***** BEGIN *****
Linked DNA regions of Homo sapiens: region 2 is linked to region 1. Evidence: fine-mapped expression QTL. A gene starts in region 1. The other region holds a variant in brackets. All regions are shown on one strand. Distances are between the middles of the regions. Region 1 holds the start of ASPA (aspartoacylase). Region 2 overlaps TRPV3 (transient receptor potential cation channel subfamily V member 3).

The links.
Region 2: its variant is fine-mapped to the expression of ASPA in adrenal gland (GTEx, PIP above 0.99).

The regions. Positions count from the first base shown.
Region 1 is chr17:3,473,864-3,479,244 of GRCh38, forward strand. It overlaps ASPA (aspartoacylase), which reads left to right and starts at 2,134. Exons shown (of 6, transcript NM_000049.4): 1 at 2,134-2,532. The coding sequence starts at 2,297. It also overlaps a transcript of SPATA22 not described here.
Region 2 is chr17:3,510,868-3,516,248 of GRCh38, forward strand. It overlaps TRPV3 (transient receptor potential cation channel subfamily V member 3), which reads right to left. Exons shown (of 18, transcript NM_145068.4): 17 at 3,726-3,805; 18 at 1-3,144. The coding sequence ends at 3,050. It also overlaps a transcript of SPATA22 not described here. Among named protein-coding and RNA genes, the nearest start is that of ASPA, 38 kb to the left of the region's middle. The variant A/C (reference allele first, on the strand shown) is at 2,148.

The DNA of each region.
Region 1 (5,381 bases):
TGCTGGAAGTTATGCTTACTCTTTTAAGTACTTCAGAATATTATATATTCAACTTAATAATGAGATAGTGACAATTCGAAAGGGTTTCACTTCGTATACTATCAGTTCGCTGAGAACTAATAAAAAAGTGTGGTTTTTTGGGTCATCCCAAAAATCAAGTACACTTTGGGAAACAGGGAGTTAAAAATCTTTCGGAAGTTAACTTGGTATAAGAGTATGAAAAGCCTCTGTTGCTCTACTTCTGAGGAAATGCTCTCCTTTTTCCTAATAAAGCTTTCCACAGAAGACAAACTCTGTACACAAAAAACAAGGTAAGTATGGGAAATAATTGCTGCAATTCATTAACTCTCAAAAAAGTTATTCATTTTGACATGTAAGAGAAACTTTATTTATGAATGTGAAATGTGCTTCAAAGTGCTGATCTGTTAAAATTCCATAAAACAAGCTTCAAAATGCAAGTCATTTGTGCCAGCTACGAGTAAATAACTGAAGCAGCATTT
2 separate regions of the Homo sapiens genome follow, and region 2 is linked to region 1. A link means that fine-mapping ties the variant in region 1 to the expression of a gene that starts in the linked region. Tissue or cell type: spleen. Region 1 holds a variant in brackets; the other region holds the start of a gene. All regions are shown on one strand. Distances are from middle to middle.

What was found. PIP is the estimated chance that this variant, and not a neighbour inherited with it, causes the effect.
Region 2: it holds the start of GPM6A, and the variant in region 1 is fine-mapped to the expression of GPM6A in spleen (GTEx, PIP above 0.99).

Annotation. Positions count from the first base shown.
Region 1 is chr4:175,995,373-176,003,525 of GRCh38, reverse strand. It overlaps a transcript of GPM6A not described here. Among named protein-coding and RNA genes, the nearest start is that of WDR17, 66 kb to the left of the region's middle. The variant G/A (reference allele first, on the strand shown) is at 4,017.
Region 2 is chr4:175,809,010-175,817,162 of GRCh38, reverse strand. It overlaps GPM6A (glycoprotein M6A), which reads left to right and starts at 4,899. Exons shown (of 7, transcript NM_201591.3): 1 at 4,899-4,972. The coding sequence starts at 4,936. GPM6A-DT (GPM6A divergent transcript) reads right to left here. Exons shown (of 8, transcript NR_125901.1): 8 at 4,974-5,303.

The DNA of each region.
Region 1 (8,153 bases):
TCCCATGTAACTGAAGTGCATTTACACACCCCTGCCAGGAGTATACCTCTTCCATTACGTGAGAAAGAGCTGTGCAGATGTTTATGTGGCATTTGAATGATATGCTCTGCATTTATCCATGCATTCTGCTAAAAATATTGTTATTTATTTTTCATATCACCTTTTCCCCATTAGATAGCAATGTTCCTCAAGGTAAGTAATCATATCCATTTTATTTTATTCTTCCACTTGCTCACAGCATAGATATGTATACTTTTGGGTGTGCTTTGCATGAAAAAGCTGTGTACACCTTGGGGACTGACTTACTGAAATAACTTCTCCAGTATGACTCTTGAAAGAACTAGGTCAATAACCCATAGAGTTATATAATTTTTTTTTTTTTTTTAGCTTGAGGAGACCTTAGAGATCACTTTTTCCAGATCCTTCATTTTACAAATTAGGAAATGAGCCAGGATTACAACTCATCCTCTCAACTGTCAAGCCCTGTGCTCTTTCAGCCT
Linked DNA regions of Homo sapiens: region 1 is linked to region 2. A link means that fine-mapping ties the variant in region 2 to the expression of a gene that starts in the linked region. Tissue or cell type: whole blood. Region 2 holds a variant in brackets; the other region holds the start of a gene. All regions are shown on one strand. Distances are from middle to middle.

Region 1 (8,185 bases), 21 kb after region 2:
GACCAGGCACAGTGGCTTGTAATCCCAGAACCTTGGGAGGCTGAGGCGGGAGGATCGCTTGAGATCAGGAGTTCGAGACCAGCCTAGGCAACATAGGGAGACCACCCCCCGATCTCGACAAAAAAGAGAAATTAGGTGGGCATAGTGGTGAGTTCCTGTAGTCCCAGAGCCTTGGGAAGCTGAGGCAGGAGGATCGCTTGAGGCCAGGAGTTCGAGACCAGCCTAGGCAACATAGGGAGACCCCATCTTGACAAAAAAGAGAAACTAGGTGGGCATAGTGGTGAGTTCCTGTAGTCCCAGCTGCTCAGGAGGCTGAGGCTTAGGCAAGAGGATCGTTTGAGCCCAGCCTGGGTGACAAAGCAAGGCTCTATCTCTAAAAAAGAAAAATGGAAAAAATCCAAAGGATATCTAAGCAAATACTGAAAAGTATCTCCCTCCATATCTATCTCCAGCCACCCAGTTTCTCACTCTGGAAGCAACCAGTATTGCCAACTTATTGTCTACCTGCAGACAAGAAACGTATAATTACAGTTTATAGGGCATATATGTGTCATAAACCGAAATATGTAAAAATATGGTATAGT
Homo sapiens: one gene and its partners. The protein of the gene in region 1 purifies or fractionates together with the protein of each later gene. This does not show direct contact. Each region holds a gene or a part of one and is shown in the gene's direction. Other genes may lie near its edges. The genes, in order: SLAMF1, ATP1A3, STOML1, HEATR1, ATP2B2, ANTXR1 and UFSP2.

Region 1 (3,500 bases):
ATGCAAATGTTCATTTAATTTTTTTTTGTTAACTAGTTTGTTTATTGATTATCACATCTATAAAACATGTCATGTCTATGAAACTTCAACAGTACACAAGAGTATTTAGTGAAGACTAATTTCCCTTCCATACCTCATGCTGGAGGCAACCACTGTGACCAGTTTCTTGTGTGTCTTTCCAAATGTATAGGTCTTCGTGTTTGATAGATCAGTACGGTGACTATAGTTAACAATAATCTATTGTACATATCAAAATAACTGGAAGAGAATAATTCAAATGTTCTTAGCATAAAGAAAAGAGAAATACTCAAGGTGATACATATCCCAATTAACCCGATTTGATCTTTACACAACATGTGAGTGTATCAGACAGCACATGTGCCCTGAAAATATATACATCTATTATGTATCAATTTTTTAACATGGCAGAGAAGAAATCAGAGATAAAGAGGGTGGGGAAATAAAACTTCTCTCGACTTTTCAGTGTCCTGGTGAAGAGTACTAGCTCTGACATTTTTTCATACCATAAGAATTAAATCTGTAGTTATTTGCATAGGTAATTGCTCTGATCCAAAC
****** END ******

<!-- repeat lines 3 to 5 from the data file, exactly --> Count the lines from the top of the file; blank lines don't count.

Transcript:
Region 2: its variant is fine-mapped to the expression of ASPA in adrenal gland (GTEx, PIP above 0.99).

The regions. Positions count from the first base shown.
Region 1 is chr17:3,473,864-3,479,244 of GRCh38, forward strand. It overlaps ASPA (aspartoacylase), which reads left to right and starts at 2,134. Exons shown (of 6, transcript NM_000049.4): 1 at 2,134-2,532. The coding sequence starts at 2,297. It also overlaps a transcript of SPATA22 not described here.